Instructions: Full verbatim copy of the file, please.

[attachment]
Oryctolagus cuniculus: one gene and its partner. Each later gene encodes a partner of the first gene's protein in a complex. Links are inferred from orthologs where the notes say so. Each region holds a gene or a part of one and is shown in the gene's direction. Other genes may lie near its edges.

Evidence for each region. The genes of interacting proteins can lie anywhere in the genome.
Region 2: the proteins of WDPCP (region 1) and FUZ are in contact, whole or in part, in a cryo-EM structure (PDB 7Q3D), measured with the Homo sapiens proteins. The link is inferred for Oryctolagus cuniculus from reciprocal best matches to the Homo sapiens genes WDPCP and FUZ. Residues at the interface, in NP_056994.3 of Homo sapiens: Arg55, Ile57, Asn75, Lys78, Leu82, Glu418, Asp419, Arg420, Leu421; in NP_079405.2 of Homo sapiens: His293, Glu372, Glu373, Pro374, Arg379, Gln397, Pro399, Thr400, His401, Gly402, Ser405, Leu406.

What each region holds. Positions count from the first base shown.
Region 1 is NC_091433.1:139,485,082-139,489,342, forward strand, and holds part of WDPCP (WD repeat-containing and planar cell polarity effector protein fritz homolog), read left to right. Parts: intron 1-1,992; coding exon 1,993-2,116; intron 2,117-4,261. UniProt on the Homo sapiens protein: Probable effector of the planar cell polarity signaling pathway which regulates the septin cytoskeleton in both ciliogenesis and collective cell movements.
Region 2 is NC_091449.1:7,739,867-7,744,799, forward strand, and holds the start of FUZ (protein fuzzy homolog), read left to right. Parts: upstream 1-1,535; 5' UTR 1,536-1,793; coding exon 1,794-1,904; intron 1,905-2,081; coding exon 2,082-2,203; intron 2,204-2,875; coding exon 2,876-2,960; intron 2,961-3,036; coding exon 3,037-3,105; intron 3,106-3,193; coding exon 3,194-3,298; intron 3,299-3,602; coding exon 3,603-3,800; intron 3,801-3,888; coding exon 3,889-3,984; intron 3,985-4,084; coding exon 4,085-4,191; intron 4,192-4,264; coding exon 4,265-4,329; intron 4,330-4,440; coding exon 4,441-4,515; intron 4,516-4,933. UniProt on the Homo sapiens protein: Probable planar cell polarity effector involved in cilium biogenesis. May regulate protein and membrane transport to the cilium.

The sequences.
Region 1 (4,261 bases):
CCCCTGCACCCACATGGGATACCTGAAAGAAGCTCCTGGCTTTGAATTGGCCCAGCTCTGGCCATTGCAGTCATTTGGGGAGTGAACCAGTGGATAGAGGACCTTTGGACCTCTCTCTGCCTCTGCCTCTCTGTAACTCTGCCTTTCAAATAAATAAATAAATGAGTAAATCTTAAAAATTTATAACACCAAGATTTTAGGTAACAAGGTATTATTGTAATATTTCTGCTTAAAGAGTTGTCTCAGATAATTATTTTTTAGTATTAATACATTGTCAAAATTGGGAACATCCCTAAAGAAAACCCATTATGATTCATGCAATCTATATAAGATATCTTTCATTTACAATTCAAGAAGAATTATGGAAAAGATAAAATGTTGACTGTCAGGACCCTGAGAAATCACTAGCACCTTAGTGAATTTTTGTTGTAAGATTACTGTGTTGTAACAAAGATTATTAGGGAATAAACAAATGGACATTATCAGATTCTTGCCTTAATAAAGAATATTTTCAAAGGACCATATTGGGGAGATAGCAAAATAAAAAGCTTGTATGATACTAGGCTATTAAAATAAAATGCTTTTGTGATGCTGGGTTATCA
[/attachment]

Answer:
Oryctolagus cuniculus: one gene and its partner. Each later gene encodes a partner of the first gene's protein in a complex. Links are inferred from orthologs where the notes say so. Each region holds a gene or a part of one and is shown in the gene's direction. Other genes may lie near its edges.

Evidence for each region. The genes of interacting proteins can lie anywhere in the genome.
Region 2: the proteins of WDPCP (region 1) and FUZ are in contact, whole or in part, in a cryo-EM structure (PDB 7Q3D), measured with the Homo sapiens proteins. The link is inferred for Oryctolagus cuniculus from reciprocal best matches to the Homo sapiens genes WDPCP and FUZ. Residues at the interface, in NP_056994.3 of Homo sapiens: Arg55, Ile57, Asn75, Lys78, Leu82, Glu418, Asp419, Arg420, Leu421; in NP_079405.2 of Homo sapiens: His293, Glu372, Glu373, Pro374, Arg379, Gln397, Pro399, Thr400, His401, Gly402, Ser405, Leu406.

What each region holds. Positions count from the first base shown.
Region 1 is NC_091433.1:139,485,082-139,489,342, forward strand, and holds part of WDPCP (WD repeat-containing and planar cell polarity effector protein fritz homolog), read left to right. Parts: intron 1-1,992; coding exon 1,993-2,116; intron 2,117-4,261. UniProt on the Homo sapiens protein: Probable effector of the planar cell polarity signaling pathway which regulates the septin cytoskeleton in both ciliogenesis and collective cell movements.
Region 2 is NC_091449.1:7,739,867-7,744,799, forward strand, and holds the start of FUZ (protein fuzzy homolog), read left to right. Parts: upstream 1-1,535; 5' UTR 1,536-1,793; coding exon 1,794-1,904; intron 1,905-2,081; coding exon 2,082-2,203; intron 2,204-2,875; coding exon 2,876-2,960; intron 2,961-3,036; coding exon 3,037-3,105; intron 3,106-3,193; coding exon 3,194-3,298; intron 3,299-3,602; coding exon 3,603-3,800; intron 3,801-3,888; coding exon 3,889-3,984; intron 3,985-4,084; coding exon 4,085-4,191; intron 4,192-4,264; coding exon 4,265-4,329; intron 4,330-4,440; coding exon 4,441-4,515; intron 4,516-4,933. UniProt on the Homo sapiens protein: Probable planar cell polarity effector involved in cilium biogenesis. May regulate protein and membrane transport to the cilium.

The sequences.
Region 1 (4,261 bases):
CCCCTGCACCCACATGGGATACCTGAAAGAAGCTCCTGGCTTTGAATTGGCCCAGCTCTGGCCATTGCAGTCATTTGGGGAGTGAACCAGTGGATAGAGGACCTTTGGACCTCTCTCTGCCTCTGCCTCTCTGTAACTCTGCCTTTCAAATAAATAAATAAATGAGTAAATCTTAAAAATTTATAACACCAAGATTTTAGGTAACAAGGTATTATTGTAATATTTCTGCTTAAAGAGTTGTCTCAGATAATTATTTTTTAGTATTAATACATTGTCAAAATTGGGAACATCCCTAAAGAAAACCCATTATGATTCATGCAATCTATATAAGATATCTTTCATTTACAATTCAAGAAGAATTATGGAAAAGATAAAATGTTGACTGTCAGGACCCTGAGAAATCACTAGCACCTTAGTGAATTTTTGTTGTAAGATTACTGTGTTGTAACAAAGATTATTAGGGAATAAACAAATGGACATTATCAGATTCTTGCCTTAATAAAGAATATTTTCAAAGGACCATATTGGGGAGATAGCAAAATAAAAAGCTTGTATGATACTAGGCTATTAAAATAAAATGCTTTTGTGATGCTGGGTTATCA